This raises the question as to whether the Mass is about the priest (celebrant or presider, it does not alter his function), the people or Jesus. As good Catholics, we know well it is not an either/or. Everyone is included, but not everyone has the same role. Often people make choices based upon which church is more welcoming or comfortable (does it have AC? Can I hear what’s going on? Is the lighting adequate?), which priest celebrates a “better” Mass and, we are reminded recently, which form should be used and for what reason.

The blogs and the social media are all over the place as I write. What I read, more than anything else, is not so much what the Holy Father wrote as what he is thought to have said.  Already some are seeking to detect some hidden motivation. Is it largely a response to the survey circulated among the bishops as Pope Francis says in his letter to the bishops that accompanied the motu proprio ? Or is it something else?

I don’t know yet what the questionnaire sent by the Congregation for the Doctrine of the Faith to the bishops, with which I complied, found. But what saddens Pope Francis about abuses in the understanding and use of both forms troubles me as well. All of us, whatever form to which we may gravitate, need to account for our loyalty to Vatican II. Read Sacrosanctum Concilium.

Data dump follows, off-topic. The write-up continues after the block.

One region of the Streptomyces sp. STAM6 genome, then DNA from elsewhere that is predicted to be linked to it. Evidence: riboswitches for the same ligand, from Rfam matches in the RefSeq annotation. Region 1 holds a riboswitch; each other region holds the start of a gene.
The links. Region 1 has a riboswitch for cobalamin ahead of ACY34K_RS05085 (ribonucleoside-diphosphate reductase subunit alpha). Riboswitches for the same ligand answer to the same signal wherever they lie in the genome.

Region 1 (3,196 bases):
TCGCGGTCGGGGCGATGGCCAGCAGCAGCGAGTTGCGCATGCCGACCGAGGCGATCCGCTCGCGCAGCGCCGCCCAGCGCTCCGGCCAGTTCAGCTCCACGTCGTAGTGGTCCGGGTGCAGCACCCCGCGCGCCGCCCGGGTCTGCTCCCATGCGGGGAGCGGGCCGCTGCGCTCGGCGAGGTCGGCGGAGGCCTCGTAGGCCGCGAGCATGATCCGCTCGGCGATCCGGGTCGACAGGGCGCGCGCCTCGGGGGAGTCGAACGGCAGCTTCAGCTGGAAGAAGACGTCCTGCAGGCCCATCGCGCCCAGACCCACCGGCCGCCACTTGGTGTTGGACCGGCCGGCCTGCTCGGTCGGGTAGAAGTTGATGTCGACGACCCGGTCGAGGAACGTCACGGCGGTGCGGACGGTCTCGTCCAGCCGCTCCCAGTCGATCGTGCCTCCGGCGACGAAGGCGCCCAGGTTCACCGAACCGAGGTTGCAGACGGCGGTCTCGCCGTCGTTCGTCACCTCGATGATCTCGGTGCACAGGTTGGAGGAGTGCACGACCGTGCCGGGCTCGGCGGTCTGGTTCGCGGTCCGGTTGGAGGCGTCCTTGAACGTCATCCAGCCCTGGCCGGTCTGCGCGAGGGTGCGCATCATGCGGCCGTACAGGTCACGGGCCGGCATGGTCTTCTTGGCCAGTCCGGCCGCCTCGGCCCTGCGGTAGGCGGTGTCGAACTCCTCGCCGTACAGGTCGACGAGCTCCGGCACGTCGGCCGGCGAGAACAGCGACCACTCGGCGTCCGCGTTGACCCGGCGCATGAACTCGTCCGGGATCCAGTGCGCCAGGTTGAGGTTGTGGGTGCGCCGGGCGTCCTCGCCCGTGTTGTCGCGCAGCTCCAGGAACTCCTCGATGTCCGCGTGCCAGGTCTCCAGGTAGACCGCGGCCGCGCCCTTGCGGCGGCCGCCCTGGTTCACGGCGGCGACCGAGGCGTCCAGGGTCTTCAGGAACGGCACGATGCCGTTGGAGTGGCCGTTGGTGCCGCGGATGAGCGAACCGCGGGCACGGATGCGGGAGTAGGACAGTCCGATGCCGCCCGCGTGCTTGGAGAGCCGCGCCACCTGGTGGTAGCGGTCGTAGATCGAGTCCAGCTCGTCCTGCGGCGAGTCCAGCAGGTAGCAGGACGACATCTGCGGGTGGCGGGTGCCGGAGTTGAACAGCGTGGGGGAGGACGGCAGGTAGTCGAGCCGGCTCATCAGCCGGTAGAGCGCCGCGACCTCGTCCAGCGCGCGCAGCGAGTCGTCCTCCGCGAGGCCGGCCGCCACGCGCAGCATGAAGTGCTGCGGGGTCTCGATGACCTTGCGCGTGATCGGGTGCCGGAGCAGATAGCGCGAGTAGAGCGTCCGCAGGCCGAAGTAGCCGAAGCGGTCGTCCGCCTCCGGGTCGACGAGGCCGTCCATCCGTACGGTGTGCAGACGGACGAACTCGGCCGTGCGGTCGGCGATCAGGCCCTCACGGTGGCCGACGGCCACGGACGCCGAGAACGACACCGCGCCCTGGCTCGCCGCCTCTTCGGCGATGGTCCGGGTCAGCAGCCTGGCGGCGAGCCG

We may not know the particulars, but the Holy Father mentions exploitation and “unfounded and unsustainable assertions,” including rejection of the authority of Vatican II itself. Has this been your experience? I have also heard very reasonable positions about the values of each form. Every Mass, prayerfully, reverently and attentively celebrated, should unite us.

If one follows various blogs and postings on social media — and I only do so not for counsel or advice but to be informed about what some are thinking or, at least, posting — the Holy Father’s concerns seem well founded in reading comments about the “true church,” the “real Mass” and “traditional” versus “modern.” Such postings certainly convey impressions of sides and camps signaling division, even potential schism. We learn or hear of some who have not only rejected the liturgical reform initiated by Vatican II in Sacrosanctum Concilium (Constitution on the Sacred Liturgy), but the entire Council! This is serious and should concern us all.